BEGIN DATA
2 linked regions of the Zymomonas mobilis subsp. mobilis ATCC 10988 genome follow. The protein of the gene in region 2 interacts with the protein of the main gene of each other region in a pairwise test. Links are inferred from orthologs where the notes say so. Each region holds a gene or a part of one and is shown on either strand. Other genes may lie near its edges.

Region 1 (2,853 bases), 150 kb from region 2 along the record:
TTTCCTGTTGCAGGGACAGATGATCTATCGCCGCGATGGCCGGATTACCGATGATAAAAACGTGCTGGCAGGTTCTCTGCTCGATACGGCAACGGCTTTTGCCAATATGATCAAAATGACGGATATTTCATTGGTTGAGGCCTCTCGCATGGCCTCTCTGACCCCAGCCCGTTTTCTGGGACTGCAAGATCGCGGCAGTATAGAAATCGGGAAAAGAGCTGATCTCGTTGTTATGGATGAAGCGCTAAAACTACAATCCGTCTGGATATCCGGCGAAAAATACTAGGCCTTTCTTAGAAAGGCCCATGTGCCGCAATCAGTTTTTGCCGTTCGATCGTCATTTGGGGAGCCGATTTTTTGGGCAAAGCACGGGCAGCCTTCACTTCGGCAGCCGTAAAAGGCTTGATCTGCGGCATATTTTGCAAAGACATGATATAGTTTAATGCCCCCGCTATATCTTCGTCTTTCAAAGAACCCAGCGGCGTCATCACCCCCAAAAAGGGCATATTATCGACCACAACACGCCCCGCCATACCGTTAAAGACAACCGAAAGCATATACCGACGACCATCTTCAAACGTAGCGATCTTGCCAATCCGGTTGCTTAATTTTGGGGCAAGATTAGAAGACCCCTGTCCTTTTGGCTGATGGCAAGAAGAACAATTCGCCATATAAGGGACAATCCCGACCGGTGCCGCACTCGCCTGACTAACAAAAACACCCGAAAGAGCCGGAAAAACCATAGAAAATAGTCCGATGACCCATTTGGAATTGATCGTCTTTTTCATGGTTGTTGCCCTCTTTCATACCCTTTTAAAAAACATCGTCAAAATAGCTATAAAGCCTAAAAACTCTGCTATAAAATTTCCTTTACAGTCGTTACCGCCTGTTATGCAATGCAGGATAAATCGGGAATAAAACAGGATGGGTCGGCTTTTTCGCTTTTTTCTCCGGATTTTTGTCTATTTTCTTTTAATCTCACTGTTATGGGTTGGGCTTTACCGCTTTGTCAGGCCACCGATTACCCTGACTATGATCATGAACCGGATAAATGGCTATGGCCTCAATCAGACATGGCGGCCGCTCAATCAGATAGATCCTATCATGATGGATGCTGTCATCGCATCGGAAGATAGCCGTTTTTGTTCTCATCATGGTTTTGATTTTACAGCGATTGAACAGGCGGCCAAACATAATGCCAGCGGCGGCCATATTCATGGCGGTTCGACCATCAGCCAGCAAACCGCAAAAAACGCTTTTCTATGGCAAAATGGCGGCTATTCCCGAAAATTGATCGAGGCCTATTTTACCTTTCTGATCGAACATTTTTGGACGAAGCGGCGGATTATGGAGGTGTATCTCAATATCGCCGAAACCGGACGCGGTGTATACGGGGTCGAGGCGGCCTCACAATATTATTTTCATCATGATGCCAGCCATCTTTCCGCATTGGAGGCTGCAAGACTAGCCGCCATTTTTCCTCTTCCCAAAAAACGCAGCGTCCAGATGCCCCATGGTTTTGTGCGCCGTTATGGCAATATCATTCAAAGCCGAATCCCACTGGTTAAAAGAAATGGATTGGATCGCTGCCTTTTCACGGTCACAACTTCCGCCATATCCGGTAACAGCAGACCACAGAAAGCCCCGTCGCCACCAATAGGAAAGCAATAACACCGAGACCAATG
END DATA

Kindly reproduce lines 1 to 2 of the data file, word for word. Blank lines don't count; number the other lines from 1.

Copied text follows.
2 linked regions of the Zymomonas mobilis subsp. mobilis ATCC 10988 genome follow. The protein of the gene in region 2 interacts with the protein of the main gene of each other region in a pairwise test. Links are inferred from orthologs where the notes say so. Each region holds a gene or a part of one and is shown on either strand. Other genes may lie near its edges.

Region 1 (2,853 bases), 150 kb from region 2 along the record: